All I can say is this years attempt at hydroponic growing of lettuce, pak-choi, eggplant and one pepper- under a plastic canopy, in PVC cages covered with netting, in totes or 5 gallon buckets… has been a HUGE SUCCESS and I plan to try to get in some fall seedlings for fall lettuce and Pak-Choi. I am certainly going to plan on using the same system on the deck again next spring/summer/fall. And I plan on expanding the varieties I can grow this way.

It will be less work next spring to get going.  I’ve already made the PVC cages (which only pressure fit together, so I can pull apart the individual pieces of piping to store). I’ve already sewn the netting that covers the pvc cages and the 5 gallon buckets (sewn from a bolt of wedding veil fabric) that washes and dries by machine and can be folded and stored. In the sun, the netting lasts about 3 seasons, with holes sewn up they last even longer.

The tables are long boards (covered with Tyvec house wrap, to reflect light and wipe clean) that can be stacked up & stored and the sawhorses that hold it all- will be folded up and put away.  The canopy frame was from an old outdoor canopy whose covering had fallen apart, so I just bungie-corded a large piece of plastic to it, to cover the containers (necessary because no additional water should enter the containers or buckets since it throws off the balance of nutrients and drowns the air roots that form.)  The canopy, at the end of the season folds up like a big square umbrella to store.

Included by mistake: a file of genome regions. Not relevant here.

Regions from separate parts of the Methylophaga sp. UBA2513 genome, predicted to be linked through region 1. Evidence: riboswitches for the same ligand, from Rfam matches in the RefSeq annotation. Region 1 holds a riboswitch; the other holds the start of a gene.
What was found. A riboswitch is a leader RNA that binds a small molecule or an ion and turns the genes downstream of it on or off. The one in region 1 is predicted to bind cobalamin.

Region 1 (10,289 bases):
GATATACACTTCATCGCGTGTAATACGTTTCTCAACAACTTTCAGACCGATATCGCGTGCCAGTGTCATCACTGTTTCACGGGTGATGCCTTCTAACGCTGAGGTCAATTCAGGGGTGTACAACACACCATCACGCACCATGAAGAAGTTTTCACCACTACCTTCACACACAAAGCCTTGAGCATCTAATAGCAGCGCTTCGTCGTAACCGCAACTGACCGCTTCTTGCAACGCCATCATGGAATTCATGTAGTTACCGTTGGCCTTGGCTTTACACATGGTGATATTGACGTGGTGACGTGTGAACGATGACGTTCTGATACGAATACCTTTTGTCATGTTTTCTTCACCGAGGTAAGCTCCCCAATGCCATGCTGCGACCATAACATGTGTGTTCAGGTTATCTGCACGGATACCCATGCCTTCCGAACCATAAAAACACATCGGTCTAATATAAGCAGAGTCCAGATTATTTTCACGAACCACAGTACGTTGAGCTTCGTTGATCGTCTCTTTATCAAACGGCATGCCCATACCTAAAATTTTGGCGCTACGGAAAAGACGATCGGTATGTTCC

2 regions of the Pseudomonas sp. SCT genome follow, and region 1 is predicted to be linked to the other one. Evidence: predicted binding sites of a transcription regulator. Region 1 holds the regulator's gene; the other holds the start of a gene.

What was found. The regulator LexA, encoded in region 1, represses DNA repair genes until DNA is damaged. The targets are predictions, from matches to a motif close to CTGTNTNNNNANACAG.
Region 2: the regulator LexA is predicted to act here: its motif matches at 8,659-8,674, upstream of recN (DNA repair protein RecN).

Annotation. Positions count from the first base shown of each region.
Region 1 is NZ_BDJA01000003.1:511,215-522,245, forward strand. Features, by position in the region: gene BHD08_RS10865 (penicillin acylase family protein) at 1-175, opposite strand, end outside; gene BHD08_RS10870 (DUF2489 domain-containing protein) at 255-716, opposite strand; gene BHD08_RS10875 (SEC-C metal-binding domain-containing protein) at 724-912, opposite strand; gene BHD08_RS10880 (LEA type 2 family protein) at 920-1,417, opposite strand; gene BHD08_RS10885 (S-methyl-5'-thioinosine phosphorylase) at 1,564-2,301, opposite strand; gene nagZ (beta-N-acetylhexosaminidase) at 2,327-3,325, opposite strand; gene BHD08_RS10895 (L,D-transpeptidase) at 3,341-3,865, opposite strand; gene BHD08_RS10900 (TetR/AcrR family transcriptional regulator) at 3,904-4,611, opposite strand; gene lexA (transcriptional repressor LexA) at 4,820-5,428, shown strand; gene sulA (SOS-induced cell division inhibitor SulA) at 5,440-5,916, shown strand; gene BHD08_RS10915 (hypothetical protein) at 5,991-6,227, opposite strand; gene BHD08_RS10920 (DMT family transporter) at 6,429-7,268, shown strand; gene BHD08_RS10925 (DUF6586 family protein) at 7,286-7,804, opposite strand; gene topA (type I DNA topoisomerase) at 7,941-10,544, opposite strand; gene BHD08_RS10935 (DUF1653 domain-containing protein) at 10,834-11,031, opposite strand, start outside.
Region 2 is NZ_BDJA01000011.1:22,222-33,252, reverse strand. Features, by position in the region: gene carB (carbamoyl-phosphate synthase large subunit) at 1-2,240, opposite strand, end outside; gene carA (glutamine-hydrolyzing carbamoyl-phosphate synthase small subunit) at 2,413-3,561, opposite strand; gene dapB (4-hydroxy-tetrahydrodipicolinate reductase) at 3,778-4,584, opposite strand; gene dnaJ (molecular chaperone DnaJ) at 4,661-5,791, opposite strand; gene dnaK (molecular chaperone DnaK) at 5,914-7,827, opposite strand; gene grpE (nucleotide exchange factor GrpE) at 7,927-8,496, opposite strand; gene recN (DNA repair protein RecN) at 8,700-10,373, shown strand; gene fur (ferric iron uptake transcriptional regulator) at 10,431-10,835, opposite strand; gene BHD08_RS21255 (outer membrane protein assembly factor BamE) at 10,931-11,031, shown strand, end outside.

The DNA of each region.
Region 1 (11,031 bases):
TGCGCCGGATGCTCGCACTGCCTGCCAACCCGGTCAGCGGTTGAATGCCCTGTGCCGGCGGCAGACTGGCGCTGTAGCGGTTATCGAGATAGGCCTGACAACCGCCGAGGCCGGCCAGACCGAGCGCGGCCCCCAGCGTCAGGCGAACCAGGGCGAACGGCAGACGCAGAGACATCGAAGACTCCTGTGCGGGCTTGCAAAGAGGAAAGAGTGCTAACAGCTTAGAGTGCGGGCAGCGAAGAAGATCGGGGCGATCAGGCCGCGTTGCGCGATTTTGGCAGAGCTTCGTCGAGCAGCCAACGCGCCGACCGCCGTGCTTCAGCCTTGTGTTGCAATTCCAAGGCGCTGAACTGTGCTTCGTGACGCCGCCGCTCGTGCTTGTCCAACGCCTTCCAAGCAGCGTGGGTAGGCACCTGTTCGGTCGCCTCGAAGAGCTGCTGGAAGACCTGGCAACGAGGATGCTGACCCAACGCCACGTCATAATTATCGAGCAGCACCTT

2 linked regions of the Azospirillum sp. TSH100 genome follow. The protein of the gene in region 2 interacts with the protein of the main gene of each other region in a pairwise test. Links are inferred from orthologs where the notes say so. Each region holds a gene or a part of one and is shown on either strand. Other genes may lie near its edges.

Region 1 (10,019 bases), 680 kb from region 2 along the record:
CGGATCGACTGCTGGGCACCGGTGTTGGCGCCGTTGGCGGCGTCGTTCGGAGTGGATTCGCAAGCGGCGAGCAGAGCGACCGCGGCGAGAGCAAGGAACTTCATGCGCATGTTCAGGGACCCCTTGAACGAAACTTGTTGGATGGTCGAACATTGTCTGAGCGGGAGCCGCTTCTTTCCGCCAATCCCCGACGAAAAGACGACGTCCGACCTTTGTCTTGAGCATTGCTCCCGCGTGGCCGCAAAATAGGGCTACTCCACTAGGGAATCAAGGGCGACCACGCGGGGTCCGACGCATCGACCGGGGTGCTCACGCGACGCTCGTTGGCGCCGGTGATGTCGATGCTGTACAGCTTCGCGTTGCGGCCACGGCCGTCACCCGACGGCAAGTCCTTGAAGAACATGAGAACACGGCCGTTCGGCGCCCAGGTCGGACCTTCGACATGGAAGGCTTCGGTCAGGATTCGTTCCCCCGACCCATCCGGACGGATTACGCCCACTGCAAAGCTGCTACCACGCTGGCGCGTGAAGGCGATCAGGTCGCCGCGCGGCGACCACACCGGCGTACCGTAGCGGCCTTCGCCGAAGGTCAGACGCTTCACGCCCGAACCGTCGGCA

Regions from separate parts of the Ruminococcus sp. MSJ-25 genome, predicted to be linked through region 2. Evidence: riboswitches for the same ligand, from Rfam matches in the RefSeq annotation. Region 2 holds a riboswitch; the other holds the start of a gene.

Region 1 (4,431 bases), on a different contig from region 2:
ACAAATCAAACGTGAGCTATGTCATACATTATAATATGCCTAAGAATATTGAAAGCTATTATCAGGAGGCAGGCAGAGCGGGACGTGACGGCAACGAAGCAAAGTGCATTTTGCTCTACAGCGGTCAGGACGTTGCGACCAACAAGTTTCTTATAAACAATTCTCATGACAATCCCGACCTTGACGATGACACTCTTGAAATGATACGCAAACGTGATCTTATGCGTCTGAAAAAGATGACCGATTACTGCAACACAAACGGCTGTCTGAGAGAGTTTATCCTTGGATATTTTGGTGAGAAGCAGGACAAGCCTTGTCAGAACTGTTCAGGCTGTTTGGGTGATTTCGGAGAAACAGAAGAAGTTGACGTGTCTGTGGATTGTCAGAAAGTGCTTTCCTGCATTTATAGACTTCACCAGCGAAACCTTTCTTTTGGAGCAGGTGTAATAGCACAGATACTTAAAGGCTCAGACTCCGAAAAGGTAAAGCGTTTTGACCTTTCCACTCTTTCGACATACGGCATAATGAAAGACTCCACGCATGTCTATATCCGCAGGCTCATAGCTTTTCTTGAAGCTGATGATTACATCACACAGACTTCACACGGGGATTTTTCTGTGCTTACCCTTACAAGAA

Hydroponic lettuce starting to grow- outside on the deck, in PVC cages with netting covers and plastic canopy over all

Hydroponic lettuce starting to grow- outside on the deck, in PVC cages with netting covers and a large plastic canopy over the buckets and the tables holding all the bins

Romaine & Summer Crisp lettuce starting to grow in a hydroponic container, covered, on the deck

Romaine & Summer Crisp lettuce starting to grow in a hydroponic container,

UPDATE 2 weeks after planting in hydroponic containers- Romaine lettuce in their cages & netting & in hydroponic containers on the deck

UPDATE 2 weeks after planting in hydroponic bins-  Romaine & Summer Crisp Lettuce